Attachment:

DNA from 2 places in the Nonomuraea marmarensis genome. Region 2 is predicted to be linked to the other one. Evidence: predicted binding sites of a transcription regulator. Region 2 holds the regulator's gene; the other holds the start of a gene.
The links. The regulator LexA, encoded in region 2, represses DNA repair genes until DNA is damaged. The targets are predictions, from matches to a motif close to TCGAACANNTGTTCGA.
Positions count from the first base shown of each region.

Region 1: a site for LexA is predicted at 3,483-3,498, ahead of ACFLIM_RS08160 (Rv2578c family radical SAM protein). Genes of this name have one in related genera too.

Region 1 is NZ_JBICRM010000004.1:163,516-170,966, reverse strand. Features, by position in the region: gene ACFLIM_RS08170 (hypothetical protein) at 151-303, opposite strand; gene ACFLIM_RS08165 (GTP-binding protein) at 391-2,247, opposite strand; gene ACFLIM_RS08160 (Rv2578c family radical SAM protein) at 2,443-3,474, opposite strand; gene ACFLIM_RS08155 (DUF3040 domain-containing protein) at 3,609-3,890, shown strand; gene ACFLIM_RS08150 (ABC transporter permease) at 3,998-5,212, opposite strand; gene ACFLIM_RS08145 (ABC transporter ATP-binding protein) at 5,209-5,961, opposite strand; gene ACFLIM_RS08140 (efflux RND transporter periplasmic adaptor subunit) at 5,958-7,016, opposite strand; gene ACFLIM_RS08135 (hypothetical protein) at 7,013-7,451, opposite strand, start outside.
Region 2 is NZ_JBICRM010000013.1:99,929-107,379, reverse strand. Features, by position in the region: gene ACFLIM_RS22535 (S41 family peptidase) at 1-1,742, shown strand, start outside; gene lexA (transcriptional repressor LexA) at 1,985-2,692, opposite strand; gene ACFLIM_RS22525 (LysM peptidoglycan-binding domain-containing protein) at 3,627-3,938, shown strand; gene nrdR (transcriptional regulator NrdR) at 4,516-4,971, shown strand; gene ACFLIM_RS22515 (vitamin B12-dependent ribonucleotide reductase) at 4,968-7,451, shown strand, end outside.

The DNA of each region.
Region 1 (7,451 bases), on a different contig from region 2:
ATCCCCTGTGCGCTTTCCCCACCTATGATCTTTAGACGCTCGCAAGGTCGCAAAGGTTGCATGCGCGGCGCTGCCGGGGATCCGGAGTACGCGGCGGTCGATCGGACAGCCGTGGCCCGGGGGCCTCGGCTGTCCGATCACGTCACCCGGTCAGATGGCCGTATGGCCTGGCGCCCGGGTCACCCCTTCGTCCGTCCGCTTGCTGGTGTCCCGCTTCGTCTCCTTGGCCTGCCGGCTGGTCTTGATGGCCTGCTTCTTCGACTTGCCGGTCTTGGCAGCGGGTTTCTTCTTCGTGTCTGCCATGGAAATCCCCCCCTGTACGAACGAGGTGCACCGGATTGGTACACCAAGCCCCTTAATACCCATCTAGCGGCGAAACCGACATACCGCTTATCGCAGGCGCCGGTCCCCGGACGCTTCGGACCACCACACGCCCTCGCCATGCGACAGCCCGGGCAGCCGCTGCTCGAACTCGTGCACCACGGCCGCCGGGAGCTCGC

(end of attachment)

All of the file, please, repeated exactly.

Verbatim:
DNA from 2 places in the Nonomuraea marmarensis genome. Region 2 is predicted to be linked to the other one. Evidence: predicted binding sites of a transcription regulator. Region 2 holds the regulator's gene; the other holds the start of a gene.
The links. The regulator LexA, encoded in region 2, represses DNA repair genes until DNA is damaged. The targets are predictions, from matches to a motif close to TCGAACANNTGTTCGA.
Positions count from the first base shown of each region.

Region 1: a site for LexA is predicted at 3,483-3,498, ahead of ACFLIM_RS08160 (Rv2578c family radical SAM protein). Genes of this name have one in related genera too.

Region 1 is NZ_JBICRM010000004.1:163,516-170,966, reverse strand. Features, by position in the region: gene ACFLIM_RS08170 (hypothetical protein) at 151-303, opposite strand; gene ACFLIM_RS08165 (GTP-binding protein) at 391-2,247, opposite strand; gene ACFLIM_RS08160 (Rv2578c family radical SAM protein) at 2,443-3,474, opposite strand; gene ACFLIM_RS08155 (DUF3040 domain-containing protein) at 3,609-3,890, shown strand; gene ACFLIM_RS08150 (ABC transporter permease) at 3,998-5,212, opposite strand; gene ACFLIM_RS08145 (ABC transporter ATP-binding protein) at 5,209-5,961, opposite strand; gene ACFLIM_RS08140 (efflux RND transporter periplasmic adaptor subunit) at 5,958-7,016, opposite strand; gene ACFLIM_RS08135 (hypothetical protein) at 7,013-7,451, opposite strand, start outside.
Region 2 is NZ_JBICRM010000013.1:99,929-107,379, reverse strand. Features, by position in the region: gene ACFLIM_RS22535 (S41 family peptidase) at 1-1,742, shown strand, start outside; gene lexA (transcriptional repressor LexA) at 1,985-2,692, opposite strand; gene ACFLIM_RS22525 (LysM peptidoglycan-binding domain-containing protein) at 3,627-3,938, shown strand; gene nrdR (transcriptional regulator NrdR) at 4,516-4,971, shown strand; gene ACFLIM_RS22515 (vitamin B12-dependent ribonucleotide reductase) at 4,968-7,451, shown strand, end outside.

The DNA of each region.
Region 1 (7,451 bases), on a different contig from region 2:
ATCCCCTGTGCGCTTTCCCCACCTATGATCTTTAGACGCTCGCAAGGTCGCAAAGGTTGCATGCGCGGCGCTGCCGGGGATCCGGAGTACGCGGCGGTCGATCGGACAGCCGTGGCCCGGGGGCCTCGGCTGTCCGATCACGTCACCCGGTCAGATGGCCGTATGGCCTGGCGCCCGGGTCACCCCTTCGTCCGTCCGCTTGCTGGTGTCCCGCTTCGTCTCCTTGGCCTGCCGGCTGGTCTTGATGGCCTGCTTCTTCGACTTGCCGGTCTTGGCAGCGGGTTTCTTCTTCGTGTCTGCCATGGAAATCCCCCCCTGTACGAACGAGGTGCACCGGATTGGTACACCAAGCCCCTTAATACCCATCTAGCGGCGAAACCGACATACCGCTTATCGCAGGCGCCGGTCCCCGGACGCTTCGGACCACCACACGCCCTCGCCATGCGACAGCCCGGGCAGCCGCTGCTCGAACTCGTGCACCACGGCCGCCGGGAGCTCGC